An adjunct professor at the University of British Columbia apparently has the ability to detect who is gay, lesbian, trans, etc. at North American ski resorts.
Writing in BIVnews.com, Elisabeth Cooke says the skiing and snowboard communities are losing out on economic opportunity by not diversifying.
“As a lesbian in North Vancouver I have spent most of my life with the mountains as my backyard,” Cooke (pictured) writes. “I feel very comfortable at ski resorts and have had the privilege of skiing all over the country. But if I pause and look around, I don’t see a lot of diversity or other LGBTQ+ folks, at least not regularly.”
You may be familiar with the word “gaydar,” a term used facetiously for someone who can spot homosexuals. It seems Cooke actually has it. For how else could she know that skiers around her are gay? Are they wearing a rainbow-colored ski vests? Or something else (pictured)?
These questions notwithstanding, Cooke says ski resorts at least can be much more open about their LGBTQ+ “allyship.” They could, for example, mimic the 30-year-old Whistler’s Pride and Ski Festival, “definitely one of the world’s largest queer-focused ski weekends.”
Cooke conservatively estimates that by doing just this, an additional 315,000 skiers could be on the slopes.
There is certainly apprehension from minority groups other than the LGBTQ+ community towards engaging in outdoor recreational activities […] Generally, it comes down to a lack of belonging. Discrimination and harassment, lack of visibility, and a lack of exposure from a young age all play a role in the dramatically decreased representation of minority groups in outdoor activities. …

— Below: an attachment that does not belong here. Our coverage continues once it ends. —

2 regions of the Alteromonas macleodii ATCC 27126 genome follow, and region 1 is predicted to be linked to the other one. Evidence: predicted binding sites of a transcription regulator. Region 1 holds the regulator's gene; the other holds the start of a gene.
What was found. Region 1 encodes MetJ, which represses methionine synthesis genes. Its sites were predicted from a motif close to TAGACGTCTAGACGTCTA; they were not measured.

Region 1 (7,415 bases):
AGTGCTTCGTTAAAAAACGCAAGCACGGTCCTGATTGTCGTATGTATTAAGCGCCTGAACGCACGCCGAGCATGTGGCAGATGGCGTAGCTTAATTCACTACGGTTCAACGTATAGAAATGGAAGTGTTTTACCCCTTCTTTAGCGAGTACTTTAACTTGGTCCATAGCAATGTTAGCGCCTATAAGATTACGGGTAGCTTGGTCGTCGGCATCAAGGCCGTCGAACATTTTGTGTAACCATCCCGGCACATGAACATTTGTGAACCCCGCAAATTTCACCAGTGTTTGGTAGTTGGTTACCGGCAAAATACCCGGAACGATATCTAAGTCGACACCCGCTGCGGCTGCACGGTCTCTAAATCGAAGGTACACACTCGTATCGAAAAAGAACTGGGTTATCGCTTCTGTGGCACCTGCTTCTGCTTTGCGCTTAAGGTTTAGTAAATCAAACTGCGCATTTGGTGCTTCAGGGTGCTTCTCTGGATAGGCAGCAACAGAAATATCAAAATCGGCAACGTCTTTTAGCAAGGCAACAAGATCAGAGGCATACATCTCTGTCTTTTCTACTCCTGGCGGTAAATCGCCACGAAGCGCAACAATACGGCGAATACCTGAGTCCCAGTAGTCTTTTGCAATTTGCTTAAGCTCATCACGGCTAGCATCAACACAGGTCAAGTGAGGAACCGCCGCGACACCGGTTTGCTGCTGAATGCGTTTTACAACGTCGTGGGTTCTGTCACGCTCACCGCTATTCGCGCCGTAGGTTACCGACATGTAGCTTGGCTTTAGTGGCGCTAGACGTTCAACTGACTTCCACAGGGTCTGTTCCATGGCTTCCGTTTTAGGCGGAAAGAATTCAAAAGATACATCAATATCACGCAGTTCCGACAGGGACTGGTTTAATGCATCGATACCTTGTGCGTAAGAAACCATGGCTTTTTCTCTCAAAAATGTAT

The National Ski Areas Association (NSAA) reported on the U.S. Downhill Snowsports Demographics for 2021/22. They show that nearly 90% of skiers in the US are white. It’s likely the data is similar in Canada.
Leaves me with the questions: What is holding back the Canadian ski industry from growing the market to its full potential? The projected growth of the market could be 40-80 million dollars and is just for the inclusion of the LBGTQ+ community. The market for ski equipment and ski resorts is in the billions of dollars and is on a steady path for growth. Surely the opportunity to expand that market is worth considering for all key players.
Unsurprisingly, Cooke is the co-founder and CEO of an “inclusive employee engagement platform” called Dignii. According to her site bio, she is “a trusted advisor to government, organizations and associations, and industry,” as well as the founder of the (seemingly moribund) organization Inclusivity.
At UBC, Cooke teaches employment law at the Saunder School of Business.
h/t Jonathan Kay
IMAGES: Elisabeth Cooke/Linkedin; Chris Harvey/Twitter